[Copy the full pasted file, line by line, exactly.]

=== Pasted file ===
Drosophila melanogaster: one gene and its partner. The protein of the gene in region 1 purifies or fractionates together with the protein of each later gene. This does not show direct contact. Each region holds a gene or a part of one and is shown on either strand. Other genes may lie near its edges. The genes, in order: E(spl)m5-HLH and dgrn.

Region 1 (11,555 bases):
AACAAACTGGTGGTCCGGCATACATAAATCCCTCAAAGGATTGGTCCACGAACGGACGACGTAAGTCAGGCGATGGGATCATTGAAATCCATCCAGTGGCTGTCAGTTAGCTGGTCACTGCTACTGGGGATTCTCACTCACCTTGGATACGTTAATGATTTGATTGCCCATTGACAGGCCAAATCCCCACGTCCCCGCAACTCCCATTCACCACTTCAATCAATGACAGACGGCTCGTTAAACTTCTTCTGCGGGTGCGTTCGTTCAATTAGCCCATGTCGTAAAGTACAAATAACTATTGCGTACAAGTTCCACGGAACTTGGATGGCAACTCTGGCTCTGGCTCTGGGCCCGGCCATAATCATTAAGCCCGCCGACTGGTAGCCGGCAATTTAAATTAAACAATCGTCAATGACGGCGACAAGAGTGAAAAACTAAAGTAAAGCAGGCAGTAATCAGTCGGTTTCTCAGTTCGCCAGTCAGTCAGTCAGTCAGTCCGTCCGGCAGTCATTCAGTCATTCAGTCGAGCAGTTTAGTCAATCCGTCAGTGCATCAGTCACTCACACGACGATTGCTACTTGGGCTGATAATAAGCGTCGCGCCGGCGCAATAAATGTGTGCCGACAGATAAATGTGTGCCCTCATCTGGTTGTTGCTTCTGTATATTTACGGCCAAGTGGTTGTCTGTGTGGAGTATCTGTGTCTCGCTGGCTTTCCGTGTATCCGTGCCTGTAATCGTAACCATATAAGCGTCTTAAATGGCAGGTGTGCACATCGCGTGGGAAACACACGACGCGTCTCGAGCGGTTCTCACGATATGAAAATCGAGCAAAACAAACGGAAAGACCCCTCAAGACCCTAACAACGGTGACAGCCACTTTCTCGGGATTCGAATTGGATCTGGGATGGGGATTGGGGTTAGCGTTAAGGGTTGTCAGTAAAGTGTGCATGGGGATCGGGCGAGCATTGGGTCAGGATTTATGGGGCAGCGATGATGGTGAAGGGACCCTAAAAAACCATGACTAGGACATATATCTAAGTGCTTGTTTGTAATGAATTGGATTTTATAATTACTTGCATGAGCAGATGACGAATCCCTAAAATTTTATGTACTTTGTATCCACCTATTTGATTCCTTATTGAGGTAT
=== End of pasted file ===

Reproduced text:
Drosophila melanogaster: one gene and its partner. The protein of the gene in region 1 purifies or fractionates together with the protein of each later gene. This does not show direct contact. Each region holds a gene or a part of one and is shown on either strand. Other genes may lie near its edges. The genes, in order: E(spl)m5-HLH and dgrn.

Region 1 (11,555 bases):
AACAAACTGGTGGTCCGGCATACATAAATCCCTCAAAGGATTGGTCCACGAACGGACGACGTAAGTCAGGCGATGGGATCATTGAAATCCATCCAGTGGCTGTCAGTTAGCTGGTCACTGCTACTGGGGATTCTCACTCACCTTGGATACGTTAATGATTTGATTGCCCATTGACAGGCCAAATCCCCACGTCCCCGCAACTCCCATTCACCACTTCAATCAATGACAGACGGCTCGTTAAACTTCTTCTGCGGGTGCGTTCGTTCAATTAGCCCATGTCGTAAAGTACAAATAACTATTGCGTACAAGTTCCACGGAACTTGGATGGCAACTCTGGCTCTGGCTCTGGGCCCGGCCATAATCATTAAGCCCGCCGACTGGTAGCCGGCAATTTAAATTAAACAATCGTCAATGACGGCGACAAGAGTGAAAAACTAAAGTAAAGCAGGCAGTAATCAGTCGGTTTCTCAGTTCGCCAGTCAGTCAGTCAGTCAGTCCGTCCGGCAGTCATTCAGTCATTCAGTCGAGCAGTTTAGTCAATCCGTCAGTGCATCAGTCACTCACACGACGATTGCTACTTGGGCTGATAATAAGCGTCGCGCCGGCGCAATAAATGTGTGCCGACAGATAAATGTGTGCCCTCATCTGGTTGTTGCTTCTGTATATTTACGGCCAAGTGGTTGTCTGTGTGGAGTATCTGTGTCTCGCTGGCTTTCCGTGTATCCGTGCCTGTAATCGTAACCATATAAGCGTCTTAAATGGCAGGTGTGCACATCGCGTGGGAAACACACGACGCGTCTCGAGCGGTTCTCACGATATGAAAATCGAGCAAAACAAACGGAAAGACCCCTCAAGACCCTAACAACGGTGACAGCCACTTTCTCGGGATTCGAATTGGATCTGGGATGGGGATTGGGGTTAGCGTTAAGGGTTGTCAGTAAAGTGTGCATGGGGATCGGGCGAGCATTGGGTCAGGATTTATGGGGCAGCGATGATGGTGAAGGGACCCTAAAAAACCATGACTAGGACATATATCTAAGTGCTTGTTTGTAATGAATTGGATTTTATAATTACTTGCATGAGCAGATGACGAATCCCTAAAATTTTATGTACTTTGTATCCACCTATTTGATTCCTTATTGAGGTAT